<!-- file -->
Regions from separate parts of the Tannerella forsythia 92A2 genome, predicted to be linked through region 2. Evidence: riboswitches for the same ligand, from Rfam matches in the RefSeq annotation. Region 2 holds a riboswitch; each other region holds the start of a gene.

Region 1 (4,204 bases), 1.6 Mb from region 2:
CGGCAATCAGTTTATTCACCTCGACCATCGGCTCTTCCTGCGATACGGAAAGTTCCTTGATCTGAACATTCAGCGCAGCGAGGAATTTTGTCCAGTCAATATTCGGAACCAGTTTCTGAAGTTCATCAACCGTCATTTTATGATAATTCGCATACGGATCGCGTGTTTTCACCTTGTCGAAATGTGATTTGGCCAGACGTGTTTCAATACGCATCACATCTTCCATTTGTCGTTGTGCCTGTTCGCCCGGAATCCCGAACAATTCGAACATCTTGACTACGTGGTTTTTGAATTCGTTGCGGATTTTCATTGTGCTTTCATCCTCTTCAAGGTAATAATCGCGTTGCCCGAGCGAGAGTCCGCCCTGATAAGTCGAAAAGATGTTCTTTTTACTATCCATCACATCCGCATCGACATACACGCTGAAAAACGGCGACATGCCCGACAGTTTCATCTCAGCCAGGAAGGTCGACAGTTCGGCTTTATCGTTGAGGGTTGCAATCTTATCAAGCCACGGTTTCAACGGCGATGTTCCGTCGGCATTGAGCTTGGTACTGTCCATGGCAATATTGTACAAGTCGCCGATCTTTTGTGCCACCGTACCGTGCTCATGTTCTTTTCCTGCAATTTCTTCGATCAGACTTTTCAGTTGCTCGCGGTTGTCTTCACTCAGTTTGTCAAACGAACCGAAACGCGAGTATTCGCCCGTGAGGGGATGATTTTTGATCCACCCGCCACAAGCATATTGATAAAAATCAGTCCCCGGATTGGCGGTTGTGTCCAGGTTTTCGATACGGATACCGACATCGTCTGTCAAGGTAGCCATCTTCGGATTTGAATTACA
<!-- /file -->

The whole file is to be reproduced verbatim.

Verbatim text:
Regions from separate parts of the Tannerella forsythia 92A2 genome, predicted to be linked through region 2. Evidence: riboswitches for the same ligand, from Rfam matches in the RefSeq annotation. Region 2 holds a riboswitch; each other region holds the start of a gene.

Region 1 (4,204 bases), 1.6 Mb from region 2:
CGGCAATCAGTTTATTCACCTCGACCATCGGCTCTTCCTGCGATACGGAAAGTTCCTTGATCTGAACATTCAGCGCAGCGAGGAATTTTGTCCAGTCAATATTCGGAACCAGTTTCTGAAGTTCATCAACCGTCATTTTATGATAATTCGCATACGGATCGCGTGTTTTCACCTTGTCGAAATGTGATTTGGCCAGACGTGTTTCAATACGCATCACATCTTCCATTTGTCGTTGTGCCTGTTCGCCCGGAATCCCGAACAATTCGAACATCTTGACTACGTGGTTTTTGAATTCGTTGCGGATTTTCATTGTGCTTTCATCCTCTTCAAGGTAATAATCGCGTTGCCCGAGCGAGAGTCCGCCCTGATAAGTCGAAAAGATGTTCTTTTTACTATCCATCACATCCGCATCGACATACACGCTGAAAAACGGCGACATGCCCGACAGTTTCATCTCAGCCAGGAAGGTCGACAGTTCGGCTTTATCGTTGAGGGTTGCAATCTTATCAAGCCACGGTTTCAACGGCGATGTTCCGTCGGCATTGAGCTTGGTACTGTCCATGGCAATATTGTACAAGTCGCCGATCTTTTGTGCCACCGTACCGTGCTCATGTTCTTTTCCTGCAATTTCTTCGATCAGACTTTTCAGTTGCTCGCGGTTGTCTTCACTCAGTTTGTCAAACGAACCGAAACGCGAGTATTCGCCCGTGAGGGGATGATTTTTGATCCACCCGCCACAAGCATATTGATAAAAATCAGTCCCCGGATTGGCGGTTGTGTCCAGGTTTTCGATACGGATACCGACATCGTCTGTCAAGGTAGCCATCTTCGGATTTGAATTACA